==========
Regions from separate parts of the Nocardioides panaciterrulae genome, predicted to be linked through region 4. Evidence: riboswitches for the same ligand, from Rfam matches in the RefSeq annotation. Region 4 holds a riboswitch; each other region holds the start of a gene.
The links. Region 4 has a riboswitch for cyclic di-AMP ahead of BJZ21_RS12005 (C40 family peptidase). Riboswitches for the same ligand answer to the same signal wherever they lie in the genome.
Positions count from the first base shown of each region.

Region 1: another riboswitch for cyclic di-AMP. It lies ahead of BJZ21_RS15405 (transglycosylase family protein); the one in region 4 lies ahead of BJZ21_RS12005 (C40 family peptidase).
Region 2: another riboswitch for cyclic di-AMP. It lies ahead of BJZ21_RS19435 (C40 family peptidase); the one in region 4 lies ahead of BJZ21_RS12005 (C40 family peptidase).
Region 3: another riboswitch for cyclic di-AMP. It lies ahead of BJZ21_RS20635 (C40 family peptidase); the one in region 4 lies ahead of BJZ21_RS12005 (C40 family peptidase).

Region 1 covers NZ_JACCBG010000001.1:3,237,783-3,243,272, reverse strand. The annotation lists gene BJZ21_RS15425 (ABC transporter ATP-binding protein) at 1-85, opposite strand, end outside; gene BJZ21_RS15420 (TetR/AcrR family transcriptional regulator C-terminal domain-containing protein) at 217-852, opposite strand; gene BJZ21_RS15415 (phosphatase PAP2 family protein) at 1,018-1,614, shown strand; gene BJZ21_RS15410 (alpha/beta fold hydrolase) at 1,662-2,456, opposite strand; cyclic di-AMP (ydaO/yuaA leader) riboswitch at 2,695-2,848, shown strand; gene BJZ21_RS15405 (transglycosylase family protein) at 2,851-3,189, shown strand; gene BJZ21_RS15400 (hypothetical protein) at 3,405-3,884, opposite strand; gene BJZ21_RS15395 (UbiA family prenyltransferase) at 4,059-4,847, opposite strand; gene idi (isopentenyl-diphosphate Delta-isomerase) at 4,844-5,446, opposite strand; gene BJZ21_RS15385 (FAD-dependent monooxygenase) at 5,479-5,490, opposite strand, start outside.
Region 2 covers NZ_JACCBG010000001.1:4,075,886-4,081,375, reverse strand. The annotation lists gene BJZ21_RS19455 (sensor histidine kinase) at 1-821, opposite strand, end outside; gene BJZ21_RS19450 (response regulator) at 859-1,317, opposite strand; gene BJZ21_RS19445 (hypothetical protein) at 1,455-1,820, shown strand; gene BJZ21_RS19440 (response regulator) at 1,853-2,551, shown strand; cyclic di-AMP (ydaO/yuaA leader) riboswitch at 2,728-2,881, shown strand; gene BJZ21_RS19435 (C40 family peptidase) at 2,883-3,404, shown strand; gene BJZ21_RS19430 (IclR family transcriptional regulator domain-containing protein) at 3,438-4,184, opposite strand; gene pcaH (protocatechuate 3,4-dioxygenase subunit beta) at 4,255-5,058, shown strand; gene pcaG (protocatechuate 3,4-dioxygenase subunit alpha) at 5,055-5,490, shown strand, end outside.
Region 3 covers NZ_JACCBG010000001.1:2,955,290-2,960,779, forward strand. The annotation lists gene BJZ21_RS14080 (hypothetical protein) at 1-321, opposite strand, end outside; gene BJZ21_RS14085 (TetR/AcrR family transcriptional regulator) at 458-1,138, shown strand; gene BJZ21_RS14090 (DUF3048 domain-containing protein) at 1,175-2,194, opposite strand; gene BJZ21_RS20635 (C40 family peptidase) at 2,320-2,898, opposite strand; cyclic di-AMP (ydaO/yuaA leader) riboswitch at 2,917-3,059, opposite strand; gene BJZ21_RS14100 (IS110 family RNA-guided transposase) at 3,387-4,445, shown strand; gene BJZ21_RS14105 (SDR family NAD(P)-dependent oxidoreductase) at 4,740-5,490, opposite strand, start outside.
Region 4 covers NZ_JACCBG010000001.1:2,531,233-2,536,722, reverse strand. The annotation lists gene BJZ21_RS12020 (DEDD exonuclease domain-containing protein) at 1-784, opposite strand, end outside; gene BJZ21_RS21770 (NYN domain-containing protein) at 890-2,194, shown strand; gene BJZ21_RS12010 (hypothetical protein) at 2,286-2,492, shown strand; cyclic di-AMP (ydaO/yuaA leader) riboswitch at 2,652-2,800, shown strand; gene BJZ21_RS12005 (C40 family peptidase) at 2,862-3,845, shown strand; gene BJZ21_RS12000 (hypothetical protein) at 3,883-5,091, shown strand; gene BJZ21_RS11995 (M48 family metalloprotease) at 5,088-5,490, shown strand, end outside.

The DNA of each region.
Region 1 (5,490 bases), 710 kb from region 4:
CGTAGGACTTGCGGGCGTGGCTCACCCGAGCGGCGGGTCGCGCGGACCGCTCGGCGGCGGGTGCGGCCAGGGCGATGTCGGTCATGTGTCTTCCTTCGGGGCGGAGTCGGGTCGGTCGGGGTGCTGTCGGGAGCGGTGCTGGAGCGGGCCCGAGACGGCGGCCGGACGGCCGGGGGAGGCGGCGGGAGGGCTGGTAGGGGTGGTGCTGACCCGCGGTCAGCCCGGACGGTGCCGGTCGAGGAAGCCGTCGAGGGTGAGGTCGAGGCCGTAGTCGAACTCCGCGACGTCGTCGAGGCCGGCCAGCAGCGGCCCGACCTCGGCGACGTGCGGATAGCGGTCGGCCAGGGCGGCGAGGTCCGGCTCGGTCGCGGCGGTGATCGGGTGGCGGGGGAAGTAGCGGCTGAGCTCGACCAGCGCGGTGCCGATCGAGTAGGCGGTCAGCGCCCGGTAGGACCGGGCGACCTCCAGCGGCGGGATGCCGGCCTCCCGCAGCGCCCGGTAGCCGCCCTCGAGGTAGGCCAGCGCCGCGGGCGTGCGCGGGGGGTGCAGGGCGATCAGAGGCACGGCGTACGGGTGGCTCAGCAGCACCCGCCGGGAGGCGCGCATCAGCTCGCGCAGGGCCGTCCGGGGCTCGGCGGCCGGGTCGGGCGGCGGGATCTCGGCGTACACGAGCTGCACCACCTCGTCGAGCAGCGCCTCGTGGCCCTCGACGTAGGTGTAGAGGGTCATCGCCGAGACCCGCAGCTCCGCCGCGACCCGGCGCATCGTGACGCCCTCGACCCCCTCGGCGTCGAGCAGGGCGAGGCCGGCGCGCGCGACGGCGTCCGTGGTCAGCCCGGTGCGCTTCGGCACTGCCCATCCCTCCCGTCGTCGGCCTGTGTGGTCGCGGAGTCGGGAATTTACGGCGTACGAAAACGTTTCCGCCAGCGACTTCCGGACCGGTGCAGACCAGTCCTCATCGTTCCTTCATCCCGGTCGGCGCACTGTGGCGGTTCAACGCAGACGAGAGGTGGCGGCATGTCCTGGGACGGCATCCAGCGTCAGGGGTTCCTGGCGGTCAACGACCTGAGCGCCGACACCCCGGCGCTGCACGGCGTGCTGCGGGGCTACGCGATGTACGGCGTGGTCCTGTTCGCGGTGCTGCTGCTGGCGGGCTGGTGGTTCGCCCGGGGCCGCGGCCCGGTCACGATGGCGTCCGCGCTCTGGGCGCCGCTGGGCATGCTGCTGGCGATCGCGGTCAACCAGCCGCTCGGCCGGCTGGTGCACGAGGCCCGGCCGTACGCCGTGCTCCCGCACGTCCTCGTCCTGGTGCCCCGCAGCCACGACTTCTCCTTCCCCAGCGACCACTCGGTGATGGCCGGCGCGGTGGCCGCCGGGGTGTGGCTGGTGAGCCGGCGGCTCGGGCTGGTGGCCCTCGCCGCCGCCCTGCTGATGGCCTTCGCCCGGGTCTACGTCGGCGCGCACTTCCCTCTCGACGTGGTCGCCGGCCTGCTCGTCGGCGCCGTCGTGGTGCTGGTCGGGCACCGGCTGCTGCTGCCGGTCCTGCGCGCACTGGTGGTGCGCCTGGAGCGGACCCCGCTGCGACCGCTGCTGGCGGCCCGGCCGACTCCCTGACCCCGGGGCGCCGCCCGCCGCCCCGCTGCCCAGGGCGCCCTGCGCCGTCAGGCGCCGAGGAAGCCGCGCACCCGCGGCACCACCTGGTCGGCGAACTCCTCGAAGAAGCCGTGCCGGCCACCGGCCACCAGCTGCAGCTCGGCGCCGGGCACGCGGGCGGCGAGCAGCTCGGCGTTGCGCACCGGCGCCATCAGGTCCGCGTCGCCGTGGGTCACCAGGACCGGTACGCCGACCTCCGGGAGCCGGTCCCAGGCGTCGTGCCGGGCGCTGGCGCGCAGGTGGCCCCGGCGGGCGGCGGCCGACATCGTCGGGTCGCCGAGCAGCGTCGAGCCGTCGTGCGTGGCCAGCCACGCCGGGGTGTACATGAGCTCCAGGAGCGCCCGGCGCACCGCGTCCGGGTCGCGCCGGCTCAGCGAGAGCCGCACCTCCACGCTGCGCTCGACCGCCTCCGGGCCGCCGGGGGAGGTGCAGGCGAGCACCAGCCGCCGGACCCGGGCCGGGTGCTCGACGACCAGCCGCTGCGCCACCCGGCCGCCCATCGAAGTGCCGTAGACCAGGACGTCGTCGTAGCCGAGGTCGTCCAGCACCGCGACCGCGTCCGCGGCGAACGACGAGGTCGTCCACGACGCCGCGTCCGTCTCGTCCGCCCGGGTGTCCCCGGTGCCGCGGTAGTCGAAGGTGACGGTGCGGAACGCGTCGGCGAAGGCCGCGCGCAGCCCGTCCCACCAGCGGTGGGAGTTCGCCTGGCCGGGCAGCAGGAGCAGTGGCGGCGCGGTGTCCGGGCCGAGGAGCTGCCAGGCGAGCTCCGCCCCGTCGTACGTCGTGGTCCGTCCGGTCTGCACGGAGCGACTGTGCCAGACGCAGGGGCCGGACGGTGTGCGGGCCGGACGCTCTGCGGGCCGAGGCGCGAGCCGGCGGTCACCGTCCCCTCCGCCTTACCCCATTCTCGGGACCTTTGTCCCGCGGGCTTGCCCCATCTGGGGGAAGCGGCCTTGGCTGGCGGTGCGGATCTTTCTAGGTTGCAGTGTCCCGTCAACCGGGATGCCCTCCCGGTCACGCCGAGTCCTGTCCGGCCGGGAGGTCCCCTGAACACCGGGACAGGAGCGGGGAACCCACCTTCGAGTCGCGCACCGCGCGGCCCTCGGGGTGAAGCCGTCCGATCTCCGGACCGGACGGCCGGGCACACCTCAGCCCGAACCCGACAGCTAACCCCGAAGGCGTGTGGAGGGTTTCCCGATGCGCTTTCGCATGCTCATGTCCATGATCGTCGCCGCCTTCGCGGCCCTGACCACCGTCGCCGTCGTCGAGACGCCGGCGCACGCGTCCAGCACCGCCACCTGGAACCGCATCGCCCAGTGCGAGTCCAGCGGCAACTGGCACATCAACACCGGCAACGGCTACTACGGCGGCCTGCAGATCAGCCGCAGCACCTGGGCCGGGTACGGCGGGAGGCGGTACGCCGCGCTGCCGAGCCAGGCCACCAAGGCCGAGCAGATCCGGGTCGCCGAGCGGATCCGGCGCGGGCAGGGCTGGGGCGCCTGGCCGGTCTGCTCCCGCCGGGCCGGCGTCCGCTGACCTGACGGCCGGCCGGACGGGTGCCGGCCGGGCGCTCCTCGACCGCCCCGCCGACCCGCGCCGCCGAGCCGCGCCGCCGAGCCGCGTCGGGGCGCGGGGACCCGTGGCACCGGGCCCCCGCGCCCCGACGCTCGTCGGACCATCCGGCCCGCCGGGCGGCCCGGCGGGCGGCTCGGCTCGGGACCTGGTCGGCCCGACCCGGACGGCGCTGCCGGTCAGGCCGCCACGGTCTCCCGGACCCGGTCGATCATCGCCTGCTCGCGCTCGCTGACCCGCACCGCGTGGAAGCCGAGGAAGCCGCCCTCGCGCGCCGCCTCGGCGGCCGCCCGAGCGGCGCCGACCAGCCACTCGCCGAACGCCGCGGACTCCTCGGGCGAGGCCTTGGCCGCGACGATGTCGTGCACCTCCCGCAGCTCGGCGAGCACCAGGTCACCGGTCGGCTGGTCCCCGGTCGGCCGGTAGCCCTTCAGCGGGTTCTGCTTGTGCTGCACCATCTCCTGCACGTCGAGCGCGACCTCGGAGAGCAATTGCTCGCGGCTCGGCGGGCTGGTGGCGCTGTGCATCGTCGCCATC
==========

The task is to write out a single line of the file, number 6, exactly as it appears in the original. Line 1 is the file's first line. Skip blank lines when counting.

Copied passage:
Region 3: another riboswitch for cyclic di-AMP. It lies ahead of BJZ21_RS20635 (C40 family peptidase); the one in region 4 lies ahead of BJZ21_RS12005 (C40 family peptidase).